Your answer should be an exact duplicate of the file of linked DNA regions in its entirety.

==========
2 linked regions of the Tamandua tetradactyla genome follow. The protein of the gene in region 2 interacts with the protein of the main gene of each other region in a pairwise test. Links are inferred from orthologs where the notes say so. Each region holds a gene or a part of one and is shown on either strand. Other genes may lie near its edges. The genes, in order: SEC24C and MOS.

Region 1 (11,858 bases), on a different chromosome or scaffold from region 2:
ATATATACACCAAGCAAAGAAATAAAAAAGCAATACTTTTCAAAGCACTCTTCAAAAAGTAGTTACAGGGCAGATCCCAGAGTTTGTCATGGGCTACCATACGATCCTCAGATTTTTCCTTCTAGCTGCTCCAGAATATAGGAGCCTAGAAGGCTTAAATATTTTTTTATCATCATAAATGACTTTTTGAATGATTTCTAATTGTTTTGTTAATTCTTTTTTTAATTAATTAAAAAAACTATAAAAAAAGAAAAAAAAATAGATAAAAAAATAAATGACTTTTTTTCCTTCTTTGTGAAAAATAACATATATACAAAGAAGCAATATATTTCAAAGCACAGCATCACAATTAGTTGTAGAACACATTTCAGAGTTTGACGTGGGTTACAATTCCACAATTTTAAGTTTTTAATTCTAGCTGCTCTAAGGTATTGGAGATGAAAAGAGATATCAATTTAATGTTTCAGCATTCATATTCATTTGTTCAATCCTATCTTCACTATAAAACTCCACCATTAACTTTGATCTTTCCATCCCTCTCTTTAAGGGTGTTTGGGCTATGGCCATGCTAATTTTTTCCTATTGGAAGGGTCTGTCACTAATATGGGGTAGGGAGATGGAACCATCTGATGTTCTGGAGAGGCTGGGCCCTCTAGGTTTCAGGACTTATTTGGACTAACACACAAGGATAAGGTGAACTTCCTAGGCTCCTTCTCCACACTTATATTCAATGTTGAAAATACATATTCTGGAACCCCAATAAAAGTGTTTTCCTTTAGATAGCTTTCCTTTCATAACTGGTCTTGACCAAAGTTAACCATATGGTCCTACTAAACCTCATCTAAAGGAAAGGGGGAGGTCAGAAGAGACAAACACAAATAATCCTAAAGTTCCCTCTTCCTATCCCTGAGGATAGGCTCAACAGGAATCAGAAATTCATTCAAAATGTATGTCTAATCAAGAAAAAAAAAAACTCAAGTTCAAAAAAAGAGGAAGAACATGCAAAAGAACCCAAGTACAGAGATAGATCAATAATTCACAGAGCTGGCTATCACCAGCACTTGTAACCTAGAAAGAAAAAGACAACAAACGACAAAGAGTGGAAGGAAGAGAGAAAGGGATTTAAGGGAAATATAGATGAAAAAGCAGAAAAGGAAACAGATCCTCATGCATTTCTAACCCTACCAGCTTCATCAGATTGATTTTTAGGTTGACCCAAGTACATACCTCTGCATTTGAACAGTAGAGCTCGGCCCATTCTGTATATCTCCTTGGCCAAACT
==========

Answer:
2 linked regions of the Tamandua tetradactyla genome follow. The protein of the gene in region 2 interacts with the protein of the main gene of each other region in a pairwise test. Links are inferred from orthologs where the notes say so. Each region holds a gene or a part of one and is shown on either strand. Other genes may lie near its edges. The genes, in order: SEC24C and MOS.

Region 1 (11,858 bases), on a different chromosome or scaffold from region 2:
ATATATACACCAAGCAAAGAAATAAAAAAGCAATACTTTTCAAAGCACTCTTCAAAAAGTAGTTACAGGGCAGATCCCAGAGTTTGTCATGGGCTACCATACGATCCTCAGATTTTTCCTTCTAGCTGCTCCAGAATATAGGAGCCTAGAAGGCTTAAATATTTTTTTATCATCATAAATGACTTTTTGAATGATTTCTAATTGTTTTGTTAATTCTTTTTTTAATTAATTAAAAAAACTATAAAAAAAGAAAAAAAAATAGATAAAAAAATAAATGACTTTTTTTCCTTCTTTGTGAAAAATAACATATATACAAAGAAGCAATATATTTCAAAGCACAGCATCACAATTAGTTGTAGAACACATTTCAGAGTTTGACGTGGGTTACAATTCCACAATTTTAAGTTTTTAATTCTAGCTGCTCTAAGGTATTGGAGATGAAAAGAGATATCAATTTAATGTTTCAGCATTCATATTCATTTGTTCAATCCTATCTTCACTATAAAACTCCACCATTAACTTTGATCTTTCCATCCCTCTCTTTAAGGGTGTTTGGGCTATGGCCATGCTAATTTTTTCCTATTGGAAGGGTCTGTCACTAATATGGGGTAGGGAGATGGAACCATCTGATGTTCTGGAGAGGCTGGGCCCTCTAGGTTTCAGGACTTATTTGGACTAACACACAAGGATAAGGTGAACTTCCTAGGCTCCTTCTCCACACTTATATTCAATGTTGAAAATACATATTCTGGAACCCCAATAAAAGTGTTTTCCTTTAGATAGCTTTCCTTTCATAACTGGTCTTGACCAAAGTTAACCATATGGTCCTACTAAACCTCATCTAAAGGAAAGGGGGAGGTCAGAAGAGACAAACACAAATAATCCTAAAGTTCCCTCTTCCTATCCCTGAGGATAGGCTCAACAGGAATCAGAAATTCATTCAAAATGTATGTCTAATCAAGAAAAAAAAAAACTCAAGTTCAAAAAAAGAGGAAGAACATGCAAAAGAACCCAAGTACAGAGATAGATCAATAATTCACAGAGCTGGCTATCACCAGCACTTGTAACCTAGAAAGAAAAAGACAACAAACGACAAAGAGTGGAAGGAAGAGAGAAAGGGATTTAAGGGAAATATAGATGAAAAAGCAGAAAAGGAAACAGATCCTCATGCATTTCTAACCCTACCAGCTTCATCAGATTGATTTTTAGGTTGACCCAAGTACATACCTCTGCATTTGAACAGTAGAGCTCGGCCCATTCTGTATATCTCCTTGGCCAAACT